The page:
Virgin challenges BA with Bmi merger talks

Virgin Atlantic is upping its battle with British Airways by confirming it is in talks with Lufthansa to buy
Bmi.
The transatlantic carrier is thought to be eyeing up various options, including a straight acquisition of bmi from Lufthansa, a three-way tie-up deal, or Virgin Group swapping some of its stake in Virgin Atlantic with Lufthansa to pay for the deal.Whatever the eventual arrangement, Virgin is aiming for a direct slice of BA’s market share. Virgin has long coveted Bmi’s 12% share of Heathrow take-off and landing slots, and its medium-haul network offers numerous synergies with Virgin’s 38 planes flying to 30 long-haul destinations.
Virgin has twice before attempted to merge with Bmi in the past but talks broke down over valuation and differences between Branson and Bmi chairman Sir Michael Bishop.
The relationship has been rekindled by Bishop’s decision in October to exercise a put option to sell his stake of 50% plus one share in Bmi to Lufthansa for €400m, giving the German carrier a 80% in Bmi.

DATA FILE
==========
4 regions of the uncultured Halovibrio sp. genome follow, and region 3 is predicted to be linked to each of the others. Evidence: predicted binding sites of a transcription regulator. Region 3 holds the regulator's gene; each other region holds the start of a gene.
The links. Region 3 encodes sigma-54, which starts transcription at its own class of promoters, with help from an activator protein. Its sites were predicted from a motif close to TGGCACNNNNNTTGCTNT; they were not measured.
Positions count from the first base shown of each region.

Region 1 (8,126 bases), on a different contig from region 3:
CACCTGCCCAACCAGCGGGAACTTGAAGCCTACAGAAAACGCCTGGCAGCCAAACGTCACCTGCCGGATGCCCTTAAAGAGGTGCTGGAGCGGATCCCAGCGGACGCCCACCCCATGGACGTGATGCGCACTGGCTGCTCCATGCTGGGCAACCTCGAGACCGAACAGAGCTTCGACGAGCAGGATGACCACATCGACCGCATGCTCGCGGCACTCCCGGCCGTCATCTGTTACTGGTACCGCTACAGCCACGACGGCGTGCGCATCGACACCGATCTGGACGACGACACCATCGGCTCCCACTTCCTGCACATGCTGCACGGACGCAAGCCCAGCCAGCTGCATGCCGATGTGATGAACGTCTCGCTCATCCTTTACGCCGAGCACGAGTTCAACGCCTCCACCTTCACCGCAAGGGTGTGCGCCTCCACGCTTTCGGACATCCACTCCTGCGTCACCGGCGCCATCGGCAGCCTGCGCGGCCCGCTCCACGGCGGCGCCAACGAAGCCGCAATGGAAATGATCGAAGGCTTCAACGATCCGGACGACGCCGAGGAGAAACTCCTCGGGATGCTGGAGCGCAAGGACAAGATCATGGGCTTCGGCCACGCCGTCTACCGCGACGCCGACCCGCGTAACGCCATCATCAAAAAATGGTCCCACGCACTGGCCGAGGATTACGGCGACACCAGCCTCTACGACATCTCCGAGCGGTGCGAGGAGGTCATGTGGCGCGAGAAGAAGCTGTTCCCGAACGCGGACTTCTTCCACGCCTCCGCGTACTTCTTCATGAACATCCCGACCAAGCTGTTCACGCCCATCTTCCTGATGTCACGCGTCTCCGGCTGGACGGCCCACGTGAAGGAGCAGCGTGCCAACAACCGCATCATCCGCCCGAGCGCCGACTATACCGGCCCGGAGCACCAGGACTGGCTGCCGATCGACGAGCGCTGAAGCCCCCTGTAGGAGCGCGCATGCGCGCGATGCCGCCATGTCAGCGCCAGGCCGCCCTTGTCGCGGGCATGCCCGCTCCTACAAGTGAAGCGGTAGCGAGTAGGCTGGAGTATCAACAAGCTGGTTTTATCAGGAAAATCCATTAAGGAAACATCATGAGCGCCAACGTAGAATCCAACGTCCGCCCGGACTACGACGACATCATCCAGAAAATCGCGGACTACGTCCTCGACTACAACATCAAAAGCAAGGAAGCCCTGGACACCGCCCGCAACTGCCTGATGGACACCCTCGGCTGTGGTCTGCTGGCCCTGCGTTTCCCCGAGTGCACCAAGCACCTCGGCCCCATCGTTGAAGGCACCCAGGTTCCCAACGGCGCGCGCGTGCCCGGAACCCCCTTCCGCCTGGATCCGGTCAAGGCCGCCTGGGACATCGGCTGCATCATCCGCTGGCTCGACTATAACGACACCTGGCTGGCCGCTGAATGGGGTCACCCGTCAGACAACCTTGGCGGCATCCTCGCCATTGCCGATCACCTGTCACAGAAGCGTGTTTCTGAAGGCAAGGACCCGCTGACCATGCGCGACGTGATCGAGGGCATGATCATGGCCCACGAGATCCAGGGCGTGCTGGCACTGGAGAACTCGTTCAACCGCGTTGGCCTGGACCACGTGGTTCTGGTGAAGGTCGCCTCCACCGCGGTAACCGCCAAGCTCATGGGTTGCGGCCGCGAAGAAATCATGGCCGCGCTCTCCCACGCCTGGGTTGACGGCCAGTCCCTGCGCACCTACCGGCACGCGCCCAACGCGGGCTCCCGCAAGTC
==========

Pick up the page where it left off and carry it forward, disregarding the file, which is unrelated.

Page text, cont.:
Virgin’s has been hugely critical of BA’s expansion plans, saying it wants to create a “monster monopoly” that would hurt consumers.
Sir Richard argues the BA/AA merger would lead to price-fixing and force travel agents to put business their way.
“The competition authorities listened to us twice before and rejected the idea of BA and AA working effectively as one airline because they believed it to be anti-competitive,” Sir Richard said.
But Virgin argues its proposals for Bmi would not harm competition as there is no overlap between their businesses.
Virgin Atlantic chief executive Steve Ridgway said: “Everyone has speculated that it would make sense for Virgin Atlantic and Bmi to combine their long-haul and short-haul networks. There is now a major opportunity to do that and create a new and even more effective competitor to British Airways.”
The merger could however be complicated by ownership structures. Sir Richard owns 51% of Virgin Atlantic, with the rest held by Singapore Airlines. Singapore has also been trying to overload its Virgin stake for two years. Nor is Virgin interested in Bmi’s UK regional business or low-fare airline Bmibaby.
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